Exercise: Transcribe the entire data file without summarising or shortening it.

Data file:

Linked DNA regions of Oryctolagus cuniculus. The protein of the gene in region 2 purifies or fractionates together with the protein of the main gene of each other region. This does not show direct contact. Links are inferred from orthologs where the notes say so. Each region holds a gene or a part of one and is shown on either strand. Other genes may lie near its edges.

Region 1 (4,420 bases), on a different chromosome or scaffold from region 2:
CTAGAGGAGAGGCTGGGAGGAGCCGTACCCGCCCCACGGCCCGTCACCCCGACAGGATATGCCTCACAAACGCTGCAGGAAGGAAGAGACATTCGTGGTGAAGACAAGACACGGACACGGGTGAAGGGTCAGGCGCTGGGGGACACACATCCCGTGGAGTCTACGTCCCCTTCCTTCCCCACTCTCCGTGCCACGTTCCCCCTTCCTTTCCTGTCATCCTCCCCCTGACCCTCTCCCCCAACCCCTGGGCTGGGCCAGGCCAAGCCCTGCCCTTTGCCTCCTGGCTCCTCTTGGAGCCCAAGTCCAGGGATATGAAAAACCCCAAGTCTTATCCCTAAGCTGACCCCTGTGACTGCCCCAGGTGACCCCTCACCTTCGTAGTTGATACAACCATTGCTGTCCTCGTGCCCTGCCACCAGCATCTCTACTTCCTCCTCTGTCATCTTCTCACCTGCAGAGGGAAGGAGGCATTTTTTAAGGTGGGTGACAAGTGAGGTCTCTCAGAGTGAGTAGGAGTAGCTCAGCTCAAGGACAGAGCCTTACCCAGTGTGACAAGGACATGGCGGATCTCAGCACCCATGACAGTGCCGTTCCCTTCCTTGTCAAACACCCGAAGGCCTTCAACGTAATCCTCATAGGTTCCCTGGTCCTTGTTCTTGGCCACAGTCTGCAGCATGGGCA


Linked DNA regions of Oryctolagus cuniculus. The protein of the gene in region 2 purifies or fractionates together with the protein of the main gene of each other region. This does not show direct contact. Links are inferred from orthologs where the notes say so. Each region holds a gene or a part of one and is shown on either strand. Other genes may lie near its edges.

Region 1 (4,420 bases), on a different chromosome or scaffold from region 2:
CTAGAGGAGAGGCTGGGAGGAGCCGTACCCGCCCCACGGCCCGTCACCCCGACAGGATATGCCTCACAAACGCTGCAGGAAGGAAGAGACATTCGTGGTGAAGACAAGACACGGACACGGGTGAAGGGTCAGGCGCTGGGGGACACACATCCCGTGGAGTCTACGTCCCCTTCCTTCCCCACTCTCCGTGCCACGTTCCCCCTTCCTTTCCTGTCATCCTCCCCCTGACCCTCTCCCCCAACCCCTGGGCTGGGCCAGGCCAAGCCCTGCCCTTTGCCTCCTGGCTCCTCTTGGAGCCCAAGTCCAGGGATATGAAAAACCCCAAGTCTTATCCCTAAGCTGACCCCTGTGACTGCCCCAGGTGACCCCTCACCTTCGTAGTTGATACAACCATTGCTGTCCTCGTGCCCTGCCACCAGCATCTCTACTTCCTCCTCTGTCATCTTCTCACCTGCAGAGGGAAGGAGGCATTTTTTAAGGTGGGTGACAAGTGAGGTCTCTCAGAGTGAGTAGGAGTAGCTCAGCTCAAGGACAGAGCCTTACCCAGTGTGACAAGGACATGGCGGATCTCAGCACCCATGACAGTGCCGTTCCCTTCCTTGTCAAACACCCGAAGGCCTTCAACGTAATCCTCATAGGTTCCCTGGTCCTTGTTCTTGGCCACAGTCTGCAGCATGGGCA